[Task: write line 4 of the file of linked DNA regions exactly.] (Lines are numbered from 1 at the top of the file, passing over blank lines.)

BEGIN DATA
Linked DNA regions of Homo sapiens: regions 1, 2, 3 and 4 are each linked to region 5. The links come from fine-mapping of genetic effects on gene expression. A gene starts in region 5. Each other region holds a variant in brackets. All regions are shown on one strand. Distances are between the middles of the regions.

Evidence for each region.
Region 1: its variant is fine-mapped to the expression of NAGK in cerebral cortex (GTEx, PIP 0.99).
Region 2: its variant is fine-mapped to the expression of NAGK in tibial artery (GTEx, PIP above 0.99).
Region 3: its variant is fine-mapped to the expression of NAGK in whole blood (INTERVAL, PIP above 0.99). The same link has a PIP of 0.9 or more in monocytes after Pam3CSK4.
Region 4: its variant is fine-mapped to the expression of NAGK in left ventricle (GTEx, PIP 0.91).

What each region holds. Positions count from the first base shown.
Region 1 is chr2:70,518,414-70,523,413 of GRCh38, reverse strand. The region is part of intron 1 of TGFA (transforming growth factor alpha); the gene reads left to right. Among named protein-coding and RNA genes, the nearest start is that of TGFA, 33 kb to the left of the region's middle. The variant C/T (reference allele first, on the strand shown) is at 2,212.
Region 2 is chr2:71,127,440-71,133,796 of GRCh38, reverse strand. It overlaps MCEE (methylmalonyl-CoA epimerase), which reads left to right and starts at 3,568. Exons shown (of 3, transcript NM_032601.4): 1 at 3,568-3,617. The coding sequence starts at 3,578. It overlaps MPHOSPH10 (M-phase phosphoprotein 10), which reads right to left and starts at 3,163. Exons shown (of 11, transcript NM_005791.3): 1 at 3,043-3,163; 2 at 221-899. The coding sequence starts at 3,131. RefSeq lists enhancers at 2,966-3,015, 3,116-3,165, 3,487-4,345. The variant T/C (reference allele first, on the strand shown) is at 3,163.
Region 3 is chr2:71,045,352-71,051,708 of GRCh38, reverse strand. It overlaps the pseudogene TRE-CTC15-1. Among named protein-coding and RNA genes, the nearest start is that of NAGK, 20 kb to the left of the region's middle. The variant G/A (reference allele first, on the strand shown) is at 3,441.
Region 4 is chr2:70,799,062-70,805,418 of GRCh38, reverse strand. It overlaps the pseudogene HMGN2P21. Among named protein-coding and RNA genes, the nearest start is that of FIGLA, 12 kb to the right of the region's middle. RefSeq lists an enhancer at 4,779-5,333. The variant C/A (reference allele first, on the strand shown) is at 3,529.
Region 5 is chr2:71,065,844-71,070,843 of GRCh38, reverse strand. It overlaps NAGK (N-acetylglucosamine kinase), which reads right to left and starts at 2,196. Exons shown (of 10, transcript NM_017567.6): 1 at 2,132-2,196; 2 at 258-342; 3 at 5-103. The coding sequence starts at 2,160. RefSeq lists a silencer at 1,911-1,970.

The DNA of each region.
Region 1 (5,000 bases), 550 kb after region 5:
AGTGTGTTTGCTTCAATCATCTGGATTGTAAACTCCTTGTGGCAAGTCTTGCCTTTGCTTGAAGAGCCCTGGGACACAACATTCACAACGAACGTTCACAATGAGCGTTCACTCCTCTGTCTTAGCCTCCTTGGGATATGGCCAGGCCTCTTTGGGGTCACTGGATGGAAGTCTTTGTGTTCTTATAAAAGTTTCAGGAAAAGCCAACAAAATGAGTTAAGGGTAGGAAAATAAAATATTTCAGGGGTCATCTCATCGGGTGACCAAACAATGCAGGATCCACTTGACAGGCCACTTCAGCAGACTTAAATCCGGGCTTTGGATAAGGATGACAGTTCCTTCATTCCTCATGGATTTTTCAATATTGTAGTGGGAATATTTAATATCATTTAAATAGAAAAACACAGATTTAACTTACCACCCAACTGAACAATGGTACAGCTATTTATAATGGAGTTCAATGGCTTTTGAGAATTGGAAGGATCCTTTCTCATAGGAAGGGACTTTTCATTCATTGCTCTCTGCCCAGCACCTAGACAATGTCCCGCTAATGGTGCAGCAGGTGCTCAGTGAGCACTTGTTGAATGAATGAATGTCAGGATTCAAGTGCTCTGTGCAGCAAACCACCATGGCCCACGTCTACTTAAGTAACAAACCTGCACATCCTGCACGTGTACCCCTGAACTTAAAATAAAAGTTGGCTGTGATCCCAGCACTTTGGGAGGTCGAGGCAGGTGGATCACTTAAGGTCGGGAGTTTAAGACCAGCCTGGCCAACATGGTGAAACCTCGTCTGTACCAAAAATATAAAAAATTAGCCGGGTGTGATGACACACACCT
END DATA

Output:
Region 2: its variant is fine-mapped to the expression of NAGK in tibial artery (GTEx, PIP above 0.99).